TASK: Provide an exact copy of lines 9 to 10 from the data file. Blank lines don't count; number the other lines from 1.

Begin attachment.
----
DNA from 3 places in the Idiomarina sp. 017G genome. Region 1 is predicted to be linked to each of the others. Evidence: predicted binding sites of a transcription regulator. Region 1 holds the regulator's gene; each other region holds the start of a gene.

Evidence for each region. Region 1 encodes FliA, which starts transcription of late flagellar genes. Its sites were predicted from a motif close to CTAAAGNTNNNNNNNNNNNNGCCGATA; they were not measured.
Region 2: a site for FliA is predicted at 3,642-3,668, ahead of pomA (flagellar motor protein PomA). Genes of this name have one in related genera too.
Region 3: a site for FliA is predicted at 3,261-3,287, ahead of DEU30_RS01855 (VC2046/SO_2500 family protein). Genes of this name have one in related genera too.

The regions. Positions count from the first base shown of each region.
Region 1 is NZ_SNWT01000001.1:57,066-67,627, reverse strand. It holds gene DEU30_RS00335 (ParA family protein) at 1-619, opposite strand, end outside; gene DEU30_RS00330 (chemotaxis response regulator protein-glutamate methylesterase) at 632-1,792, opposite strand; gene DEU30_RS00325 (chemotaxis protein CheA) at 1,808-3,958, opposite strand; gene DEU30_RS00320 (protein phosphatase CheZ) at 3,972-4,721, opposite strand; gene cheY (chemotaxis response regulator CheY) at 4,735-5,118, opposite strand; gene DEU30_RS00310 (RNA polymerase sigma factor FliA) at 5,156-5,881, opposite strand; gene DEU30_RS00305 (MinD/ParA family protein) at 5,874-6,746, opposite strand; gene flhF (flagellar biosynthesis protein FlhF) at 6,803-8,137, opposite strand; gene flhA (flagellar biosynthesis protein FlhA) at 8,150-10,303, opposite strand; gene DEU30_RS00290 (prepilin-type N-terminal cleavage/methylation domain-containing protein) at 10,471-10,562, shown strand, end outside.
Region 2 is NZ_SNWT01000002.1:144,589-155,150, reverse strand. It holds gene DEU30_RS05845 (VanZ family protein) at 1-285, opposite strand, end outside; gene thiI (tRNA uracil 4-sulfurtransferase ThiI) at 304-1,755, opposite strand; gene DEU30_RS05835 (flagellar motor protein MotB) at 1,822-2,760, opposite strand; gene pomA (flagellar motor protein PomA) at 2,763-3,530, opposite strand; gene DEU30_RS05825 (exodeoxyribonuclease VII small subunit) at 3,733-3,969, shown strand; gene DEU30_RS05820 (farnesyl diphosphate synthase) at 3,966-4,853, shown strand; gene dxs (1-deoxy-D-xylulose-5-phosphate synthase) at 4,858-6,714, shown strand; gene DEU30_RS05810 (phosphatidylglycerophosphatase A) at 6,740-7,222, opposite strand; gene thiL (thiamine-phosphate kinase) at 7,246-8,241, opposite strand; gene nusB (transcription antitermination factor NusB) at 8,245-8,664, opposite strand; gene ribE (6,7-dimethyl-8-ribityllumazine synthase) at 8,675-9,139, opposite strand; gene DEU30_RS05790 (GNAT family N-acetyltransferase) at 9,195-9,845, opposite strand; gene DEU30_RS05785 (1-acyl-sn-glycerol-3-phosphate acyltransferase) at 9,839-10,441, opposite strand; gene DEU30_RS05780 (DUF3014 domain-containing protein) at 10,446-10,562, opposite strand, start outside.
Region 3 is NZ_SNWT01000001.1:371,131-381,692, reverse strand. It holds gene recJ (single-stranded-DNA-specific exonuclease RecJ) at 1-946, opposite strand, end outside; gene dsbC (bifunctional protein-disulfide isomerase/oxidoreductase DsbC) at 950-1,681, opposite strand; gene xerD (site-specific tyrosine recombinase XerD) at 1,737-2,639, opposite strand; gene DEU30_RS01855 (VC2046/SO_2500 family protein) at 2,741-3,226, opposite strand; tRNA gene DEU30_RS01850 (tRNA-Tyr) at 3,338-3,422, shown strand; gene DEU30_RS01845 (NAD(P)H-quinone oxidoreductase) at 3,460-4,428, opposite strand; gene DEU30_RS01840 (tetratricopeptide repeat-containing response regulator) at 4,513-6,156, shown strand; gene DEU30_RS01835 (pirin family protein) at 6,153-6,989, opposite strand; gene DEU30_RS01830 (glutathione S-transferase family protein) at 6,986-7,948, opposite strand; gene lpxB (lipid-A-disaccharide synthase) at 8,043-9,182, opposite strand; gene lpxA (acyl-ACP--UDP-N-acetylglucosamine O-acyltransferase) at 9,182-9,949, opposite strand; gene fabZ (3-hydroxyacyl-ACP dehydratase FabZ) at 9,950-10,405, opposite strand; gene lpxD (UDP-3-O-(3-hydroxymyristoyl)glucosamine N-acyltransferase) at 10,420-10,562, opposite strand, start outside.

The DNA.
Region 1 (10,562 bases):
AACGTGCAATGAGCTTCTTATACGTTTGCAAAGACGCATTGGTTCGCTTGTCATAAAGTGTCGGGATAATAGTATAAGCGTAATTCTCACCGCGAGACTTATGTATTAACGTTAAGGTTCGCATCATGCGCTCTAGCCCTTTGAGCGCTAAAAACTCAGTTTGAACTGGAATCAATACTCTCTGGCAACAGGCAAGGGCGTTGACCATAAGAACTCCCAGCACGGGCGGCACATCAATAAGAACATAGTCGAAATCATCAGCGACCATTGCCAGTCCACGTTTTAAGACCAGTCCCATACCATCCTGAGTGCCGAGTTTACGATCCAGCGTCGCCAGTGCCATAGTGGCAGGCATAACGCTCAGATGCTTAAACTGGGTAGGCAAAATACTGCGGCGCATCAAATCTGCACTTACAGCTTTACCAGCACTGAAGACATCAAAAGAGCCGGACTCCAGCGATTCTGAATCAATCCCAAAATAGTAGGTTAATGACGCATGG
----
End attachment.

The DNA.
Region 1 (10,562 bases):